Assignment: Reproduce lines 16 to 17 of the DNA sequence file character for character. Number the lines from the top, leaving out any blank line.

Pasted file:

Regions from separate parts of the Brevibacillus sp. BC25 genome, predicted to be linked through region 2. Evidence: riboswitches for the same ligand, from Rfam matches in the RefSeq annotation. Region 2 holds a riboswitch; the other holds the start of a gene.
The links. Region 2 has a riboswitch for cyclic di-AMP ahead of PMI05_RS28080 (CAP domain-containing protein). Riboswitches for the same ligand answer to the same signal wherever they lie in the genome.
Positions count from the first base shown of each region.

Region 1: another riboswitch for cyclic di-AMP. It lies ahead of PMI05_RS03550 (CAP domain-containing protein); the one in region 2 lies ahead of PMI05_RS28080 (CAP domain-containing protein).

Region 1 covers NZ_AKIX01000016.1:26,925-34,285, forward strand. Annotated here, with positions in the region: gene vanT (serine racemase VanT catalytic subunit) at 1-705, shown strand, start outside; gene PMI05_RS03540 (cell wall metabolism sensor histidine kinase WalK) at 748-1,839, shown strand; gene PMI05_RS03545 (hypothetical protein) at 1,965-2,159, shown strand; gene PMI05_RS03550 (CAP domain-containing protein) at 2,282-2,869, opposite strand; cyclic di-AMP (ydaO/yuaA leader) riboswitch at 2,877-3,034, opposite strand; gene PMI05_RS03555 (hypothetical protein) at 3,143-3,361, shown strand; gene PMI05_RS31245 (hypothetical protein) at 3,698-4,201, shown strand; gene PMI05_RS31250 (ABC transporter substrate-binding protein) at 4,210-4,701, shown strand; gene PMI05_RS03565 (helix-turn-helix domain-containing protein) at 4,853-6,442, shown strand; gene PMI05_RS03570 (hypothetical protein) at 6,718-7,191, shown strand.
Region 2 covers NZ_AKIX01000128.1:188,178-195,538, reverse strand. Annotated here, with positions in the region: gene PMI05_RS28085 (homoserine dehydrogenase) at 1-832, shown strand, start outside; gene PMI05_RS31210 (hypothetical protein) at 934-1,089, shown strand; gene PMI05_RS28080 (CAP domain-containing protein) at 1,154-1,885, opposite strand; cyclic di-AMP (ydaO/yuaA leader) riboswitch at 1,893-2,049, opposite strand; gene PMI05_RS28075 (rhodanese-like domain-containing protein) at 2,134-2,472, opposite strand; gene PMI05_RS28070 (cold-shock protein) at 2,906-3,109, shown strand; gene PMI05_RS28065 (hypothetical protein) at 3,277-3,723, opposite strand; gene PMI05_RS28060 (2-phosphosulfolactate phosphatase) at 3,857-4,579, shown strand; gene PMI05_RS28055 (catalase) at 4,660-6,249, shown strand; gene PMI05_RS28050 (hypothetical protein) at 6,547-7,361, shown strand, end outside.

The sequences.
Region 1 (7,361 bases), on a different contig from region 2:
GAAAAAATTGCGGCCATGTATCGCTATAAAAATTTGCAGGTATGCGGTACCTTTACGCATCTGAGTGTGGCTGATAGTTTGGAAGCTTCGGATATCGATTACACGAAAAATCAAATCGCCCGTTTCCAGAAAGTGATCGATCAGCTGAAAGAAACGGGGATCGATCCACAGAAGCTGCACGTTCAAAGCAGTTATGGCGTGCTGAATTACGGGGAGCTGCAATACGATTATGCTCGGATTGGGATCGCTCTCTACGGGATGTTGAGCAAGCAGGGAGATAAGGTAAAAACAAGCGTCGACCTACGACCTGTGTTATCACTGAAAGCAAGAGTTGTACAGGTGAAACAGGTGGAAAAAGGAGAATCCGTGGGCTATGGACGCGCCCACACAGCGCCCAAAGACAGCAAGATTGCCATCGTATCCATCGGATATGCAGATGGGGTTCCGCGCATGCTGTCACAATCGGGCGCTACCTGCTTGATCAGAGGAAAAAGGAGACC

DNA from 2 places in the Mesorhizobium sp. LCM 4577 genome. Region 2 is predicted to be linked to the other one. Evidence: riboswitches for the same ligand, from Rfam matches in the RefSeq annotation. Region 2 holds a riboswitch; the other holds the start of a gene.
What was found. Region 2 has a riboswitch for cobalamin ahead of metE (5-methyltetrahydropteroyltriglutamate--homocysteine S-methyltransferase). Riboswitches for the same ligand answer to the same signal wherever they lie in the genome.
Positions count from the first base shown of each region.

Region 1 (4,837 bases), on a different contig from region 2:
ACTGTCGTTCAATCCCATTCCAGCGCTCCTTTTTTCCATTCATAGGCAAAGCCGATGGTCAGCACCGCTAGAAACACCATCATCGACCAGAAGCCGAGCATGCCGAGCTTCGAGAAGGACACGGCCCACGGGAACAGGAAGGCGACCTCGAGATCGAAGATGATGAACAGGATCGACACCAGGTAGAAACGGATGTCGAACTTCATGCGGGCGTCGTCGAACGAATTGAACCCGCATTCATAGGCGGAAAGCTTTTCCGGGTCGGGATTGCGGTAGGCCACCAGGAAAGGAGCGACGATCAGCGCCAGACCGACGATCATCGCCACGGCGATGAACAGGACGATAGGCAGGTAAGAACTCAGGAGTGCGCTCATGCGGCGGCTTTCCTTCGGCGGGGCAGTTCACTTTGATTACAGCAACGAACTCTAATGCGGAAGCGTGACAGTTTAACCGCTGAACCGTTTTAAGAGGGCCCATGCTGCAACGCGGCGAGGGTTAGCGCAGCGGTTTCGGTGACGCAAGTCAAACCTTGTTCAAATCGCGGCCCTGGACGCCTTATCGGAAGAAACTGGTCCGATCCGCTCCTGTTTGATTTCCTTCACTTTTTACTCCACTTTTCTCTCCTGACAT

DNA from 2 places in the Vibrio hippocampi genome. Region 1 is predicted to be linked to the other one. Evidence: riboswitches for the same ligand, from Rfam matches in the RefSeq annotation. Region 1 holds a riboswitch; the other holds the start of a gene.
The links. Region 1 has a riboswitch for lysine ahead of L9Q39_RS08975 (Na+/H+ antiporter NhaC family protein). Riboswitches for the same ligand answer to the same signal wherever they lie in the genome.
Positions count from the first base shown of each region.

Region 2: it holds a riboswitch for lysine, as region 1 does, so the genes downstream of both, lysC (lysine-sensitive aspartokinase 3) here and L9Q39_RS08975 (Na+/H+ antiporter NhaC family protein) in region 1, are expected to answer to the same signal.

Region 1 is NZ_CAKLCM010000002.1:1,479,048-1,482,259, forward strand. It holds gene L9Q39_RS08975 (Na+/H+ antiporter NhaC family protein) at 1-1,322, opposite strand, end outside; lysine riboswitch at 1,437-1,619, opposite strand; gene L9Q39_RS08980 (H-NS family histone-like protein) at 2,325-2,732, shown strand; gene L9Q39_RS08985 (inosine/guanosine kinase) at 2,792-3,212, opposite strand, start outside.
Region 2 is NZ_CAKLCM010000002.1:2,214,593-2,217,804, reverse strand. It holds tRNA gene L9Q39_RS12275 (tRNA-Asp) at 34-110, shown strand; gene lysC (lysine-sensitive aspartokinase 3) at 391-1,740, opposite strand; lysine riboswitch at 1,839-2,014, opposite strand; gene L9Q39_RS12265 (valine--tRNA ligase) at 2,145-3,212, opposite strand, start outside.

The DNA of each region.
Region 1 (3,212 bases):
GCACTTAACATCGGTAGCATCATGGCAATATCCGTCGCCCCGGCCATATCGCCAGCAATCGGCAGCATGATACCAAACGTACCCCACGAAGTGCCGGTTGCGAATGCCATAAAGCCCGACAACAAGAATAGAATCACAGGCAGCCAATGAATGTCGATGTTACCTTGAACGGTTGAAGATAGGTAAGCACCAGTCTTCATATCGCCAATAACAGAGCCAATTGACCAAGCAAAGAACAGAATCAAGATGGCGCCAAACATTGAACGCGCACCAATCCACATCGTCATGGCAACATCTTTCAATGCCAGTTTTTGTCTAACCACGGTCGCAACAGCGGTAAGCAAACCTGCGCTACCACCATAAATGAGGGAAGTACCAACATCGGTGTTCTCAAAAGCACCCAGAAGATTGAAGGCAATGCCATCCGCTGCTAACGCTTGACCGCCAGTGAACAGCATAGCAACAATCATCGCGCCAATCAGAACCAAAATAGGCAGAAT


The links. Region 1 has a riboswitch for lysine ahead of L9Q39_RS08975 (Na+/H+ antiporter NhaC family protein). Riboswitches for the same ligand answer to the same signal wherever they lie in the genome.
Positions count from the first base shown of each region.